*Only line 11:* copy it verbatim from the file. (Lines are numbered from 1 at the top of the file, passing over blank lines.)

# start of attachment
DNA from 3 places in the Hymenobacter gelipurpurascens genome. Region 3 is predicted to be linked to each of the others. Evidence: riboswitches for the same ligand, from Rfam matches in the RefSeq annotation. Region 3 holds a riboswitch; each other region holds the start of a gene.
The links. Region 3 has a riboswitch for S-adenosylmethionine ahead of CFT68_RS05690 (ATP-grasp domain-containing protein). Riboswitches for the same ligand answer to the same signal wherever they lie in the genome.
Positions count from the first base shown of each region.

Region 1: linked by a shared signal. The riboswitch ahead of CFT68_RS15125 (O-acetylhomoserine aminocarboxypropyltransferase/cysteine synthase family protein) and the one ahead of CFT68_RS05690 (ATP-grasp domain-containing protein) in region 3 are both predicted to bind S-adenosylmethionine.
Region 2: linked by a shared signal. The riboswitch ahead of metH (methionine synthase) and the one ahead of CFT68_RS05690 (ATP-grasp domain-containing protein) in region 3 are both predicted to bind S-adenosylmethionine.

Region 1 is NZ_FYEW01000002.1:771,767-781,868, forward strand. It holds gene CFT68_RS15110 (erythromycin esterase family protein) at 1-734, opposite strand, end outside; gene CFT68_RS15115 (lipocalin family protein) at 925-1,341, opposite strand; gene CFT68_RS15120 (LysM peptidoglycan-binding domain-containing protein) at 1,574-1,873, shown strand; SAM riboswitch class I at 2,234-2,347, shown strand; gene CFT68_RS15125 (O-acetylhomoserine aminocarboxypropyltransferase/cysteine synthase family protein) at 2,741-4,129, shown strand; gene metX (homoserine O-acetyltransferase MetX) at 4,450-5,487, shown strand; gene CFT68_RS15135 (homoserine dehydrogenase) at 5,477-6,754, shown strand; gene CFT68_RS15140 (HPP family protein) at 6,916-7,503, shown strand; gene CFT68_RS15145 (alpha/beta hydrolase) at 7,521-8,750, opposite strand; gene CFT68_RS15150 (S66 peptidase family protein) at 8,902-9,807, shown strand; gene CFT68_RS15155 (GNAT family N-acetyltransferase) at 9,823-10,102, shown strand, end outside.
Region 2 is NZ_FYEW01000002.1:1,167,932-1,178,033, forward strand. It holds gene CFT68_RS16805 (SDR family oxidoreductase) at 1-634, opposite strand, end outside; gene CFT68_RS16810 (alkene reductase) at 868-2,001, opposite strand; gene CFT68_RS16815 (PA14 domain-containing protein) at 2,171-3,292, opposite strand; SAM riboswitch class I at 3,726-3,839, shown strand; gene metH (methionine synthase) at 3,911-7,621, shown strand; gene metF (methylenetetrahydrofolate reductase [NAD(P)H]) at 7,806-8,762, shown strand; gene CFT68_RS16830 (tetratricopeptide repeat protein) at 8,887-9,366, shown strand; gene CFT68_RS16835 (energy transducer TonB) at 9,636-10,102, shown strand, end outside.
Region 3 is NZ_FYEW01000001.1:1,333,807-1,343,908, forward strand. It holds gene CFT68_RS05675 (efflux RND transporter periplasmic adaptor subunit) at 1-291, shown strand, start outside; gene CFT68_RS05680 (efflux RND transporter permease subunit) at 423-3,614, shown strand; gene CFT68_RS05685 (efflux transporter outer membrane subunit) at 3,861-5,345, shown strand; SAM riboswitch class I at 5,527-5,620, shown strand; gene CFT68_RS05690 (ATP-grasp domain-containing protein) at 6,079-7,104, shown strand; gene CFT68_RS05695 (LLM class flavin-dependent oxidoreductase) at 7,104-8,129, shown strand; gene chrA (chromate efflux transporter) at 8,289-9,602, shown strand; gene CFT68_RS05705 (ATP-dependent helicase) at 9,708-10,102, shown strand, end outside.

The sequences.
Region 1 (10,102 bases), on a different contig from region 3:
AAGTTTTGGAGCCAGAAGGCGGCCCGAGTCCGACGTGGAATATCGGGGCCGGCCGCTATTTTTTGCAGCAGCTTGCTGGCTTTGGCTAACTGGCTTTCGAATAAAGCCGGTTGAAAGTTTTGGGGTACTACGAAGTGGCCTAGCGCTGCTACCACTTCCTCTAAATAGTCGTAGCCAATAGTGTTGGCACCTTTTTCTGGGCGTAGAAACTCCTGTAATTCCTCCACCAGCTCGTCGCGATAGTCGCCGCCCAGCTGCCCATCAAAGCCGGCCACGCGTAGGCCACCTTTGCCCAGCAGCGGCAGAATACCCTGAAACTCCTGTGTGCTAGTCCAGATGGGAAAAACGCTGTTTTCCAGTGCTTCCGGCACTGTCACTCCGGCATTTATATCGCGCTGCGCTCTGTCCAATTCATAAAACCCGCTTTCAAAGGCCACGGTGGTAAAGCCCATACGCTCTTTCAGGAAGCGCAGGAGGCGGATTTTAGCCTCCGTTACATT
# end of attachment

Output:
AAGTTTTGGAGCCAGAAGGCGGCCCGAGTCCGACGTGGAATATCGGGGCCGGCCGCTATTTTTTGCAGCAGCTTGCTGGCTTTGGCTAACTGGCTTTCGAATAAAGCCGGTTGAAAGTTTTGGGGTACTACGAAGTGGCCTAGCGCTGCTACCACTTCCTCTAAATAGTCGTAGCCAATAGTGTTGGCACCTTTTTCTGGGCGTAGAAACTCCTGTAATTCCTCCACCAGCTCGTCGCGATAGTCGCCGCCCAGCTGCCCATCAAAGCCGGCCACGCGTAGGCCACCTTTGCCCAGCAGCGGCAGAATACCCTGAAACTCCTGTGTGCTAGTCCAGATGGGAAAAACGCTGTTTTCCAGTGCTTCCGGCACTGTCACTCCGGCATTTATATCGCGCTGCGCTCTGTCCAATTCATAAAACCCGCTTTCAAAGGCCACGGTGGTAAAGCCCATACGCTCTTTCAGGAAGCGCAGGAGGCGGATTTTAGCCTCCGTTACATT